FL: HIV, 1 unitPage 8 of 11

6. Prevention of HIV Infection

Many are seeking to address the HIV epidemic through prevention programs. These efforts include national, international, and local programs. A bright spot on the horizon is the possibility of a vaccine.

Potential Vaccine in the Pipeline

As noted in the bulletin at the top of the course, there is growing confidence that in the future a vaccine for HIV may be able to “remove the HIV virus from the body.” For a video issued in September 2013 by Louis Picker, associate director of the Oregon Health and Science University’s Vaccine and Gene Therapy Institute, click here.

National HIV/AIDS Strategy

A conservative estimate for the period 1991 to 2006 finds that in the United States prevention has already averted more than 350,000 HIV infections. The nation’s HIV prevention efforts are guided by a single, ambitious strategy for combating the epidemic: the National HIV/AIDS Strategy (NHAS). Recent scientific breakthroughs and growing leadership and momentum among some of the hardest hit communities bode well for change (CDC, 2013e).

To address the continuing challenges, CDC and its partners are pursuing a High-Impact Prevention approach to reducing new HIV infections. High-Impact Prevention refers to use of combinations of scientifically proven, cost-effective, and scalable interventions targeted to the right populations in the right geographic areas, and is intended to increase the impact of HIV prevention efforts—an essential step in achieving the goals of NHAS (CDC, 2013e).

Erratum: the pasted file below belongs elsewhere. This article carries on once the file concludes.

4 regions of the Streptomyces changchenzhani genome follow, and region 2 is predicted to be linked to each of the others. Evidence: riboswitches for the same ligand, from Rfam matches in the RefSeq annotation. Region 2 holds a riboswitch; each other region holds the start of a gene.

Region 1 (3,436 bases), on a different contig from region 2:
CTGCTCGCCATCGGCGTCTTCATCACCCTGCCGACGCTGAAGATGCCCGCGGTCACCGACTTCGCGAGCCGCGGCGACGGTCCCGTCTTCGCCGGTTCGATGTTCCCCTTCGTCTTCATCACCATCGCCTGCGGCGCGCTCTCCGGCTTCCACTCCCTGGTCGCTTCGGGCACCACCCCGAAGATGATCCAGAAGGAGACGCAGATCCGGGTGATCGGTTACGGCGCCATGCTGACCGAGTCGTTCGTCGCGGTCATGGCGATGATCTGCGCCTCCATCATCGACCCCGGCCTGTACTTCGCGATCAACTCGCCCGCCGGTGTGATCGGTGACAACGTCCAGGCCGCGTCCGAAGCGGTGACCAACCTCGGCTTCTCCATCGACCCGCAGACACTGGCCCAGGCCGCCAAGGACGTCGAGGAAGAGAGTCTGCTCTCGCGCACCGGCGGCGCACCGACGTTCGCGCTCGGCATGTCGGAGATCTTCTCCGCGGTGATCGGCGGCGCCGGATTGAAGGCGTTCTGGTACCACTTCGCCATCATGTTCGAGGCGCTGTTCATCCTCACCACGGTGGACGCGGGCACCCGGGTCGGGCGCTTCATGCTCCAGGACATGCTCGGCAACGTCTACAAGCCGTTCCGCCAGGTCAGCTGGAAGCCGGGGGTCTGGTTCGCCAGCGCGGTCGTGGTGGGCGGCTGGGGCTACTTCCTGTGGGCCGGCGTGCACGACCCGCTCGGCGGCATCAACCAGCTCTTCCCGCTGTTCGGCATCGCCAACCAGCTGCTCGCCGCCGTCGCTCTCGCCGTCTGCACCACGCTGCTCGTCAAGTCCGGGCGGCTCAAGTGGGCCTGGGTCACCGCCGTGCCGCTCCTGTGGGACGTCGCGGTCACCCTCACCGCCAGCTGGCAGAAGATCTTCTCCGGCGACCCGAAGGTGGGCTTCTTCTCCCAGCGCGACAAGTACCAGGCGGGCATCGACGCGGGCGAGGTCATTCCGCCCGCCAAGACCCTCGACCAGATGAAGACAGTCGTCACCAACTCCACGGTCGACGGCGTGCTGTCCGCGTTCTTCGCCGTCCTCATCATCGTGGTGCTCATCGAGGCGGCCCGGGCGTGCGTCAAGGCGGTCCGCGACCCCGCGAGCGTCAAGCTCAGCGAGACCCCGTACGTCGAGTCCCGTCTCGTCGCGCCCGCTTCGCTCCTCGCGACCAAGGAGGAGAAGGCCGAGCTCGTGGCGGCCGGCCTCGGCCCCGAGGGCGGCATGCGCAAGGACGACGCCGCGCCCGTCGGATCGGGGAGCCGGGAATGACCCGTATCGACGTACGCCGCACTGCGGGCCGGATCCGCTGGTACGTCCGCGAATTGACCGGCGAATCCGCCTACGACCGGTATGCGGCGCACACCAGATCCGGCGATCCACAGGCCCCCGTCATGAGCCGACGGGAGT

This approach is designed to maximize the impact of prevention efforts for all Americans at risk for HIV infection, including gay and bisexual men, communities of color, women, injection drug users, transgender women and men, and youth (CDC, 2013e).

Behavior Change for HIV Prevention

In instances where national epidemics have been reversed, a number of evidence-based studies have shown that broad-based behavioral changes were central to success. A comprehensive review of the evidence documents both the efficacy (the impact seen in a clinical trial setting) and the effectiveness (the impact seen in real-world settings) of behavioral HIV prevention efforts. Hundreds of randomized controlled trials have demonstrated that individual, small group, and community-level interventions can generate safer behaviors (Working Group, 2008).

Studies in low- and middle-income countries among young people, sex workers, and other populations have demonstrated that prevention programs have the ability to change sexual and drug-use behaviors in resource-limited settings and prevent HIV transmission. The prevention programs have used the following evidence-based approaches to prevent HIV infection:

  • Programs target individual behavior.
  • Emphasis is on broad-based efforts to alter social norms and address the underlying drivers of the epidemic.

In addition, there is effective use of available tools such as:

  • Treatment of sexually transmitted infections (STIs)
  • Medical male circumcision
  • Substitution therapy for chemical dependence
  • Programs that provide access to clean injecting equipment (Working Group, 2008)

Using these and other interventions aimed at behavioral change, several countries have had dramatic successes in curbing the spread of HIV within their borders: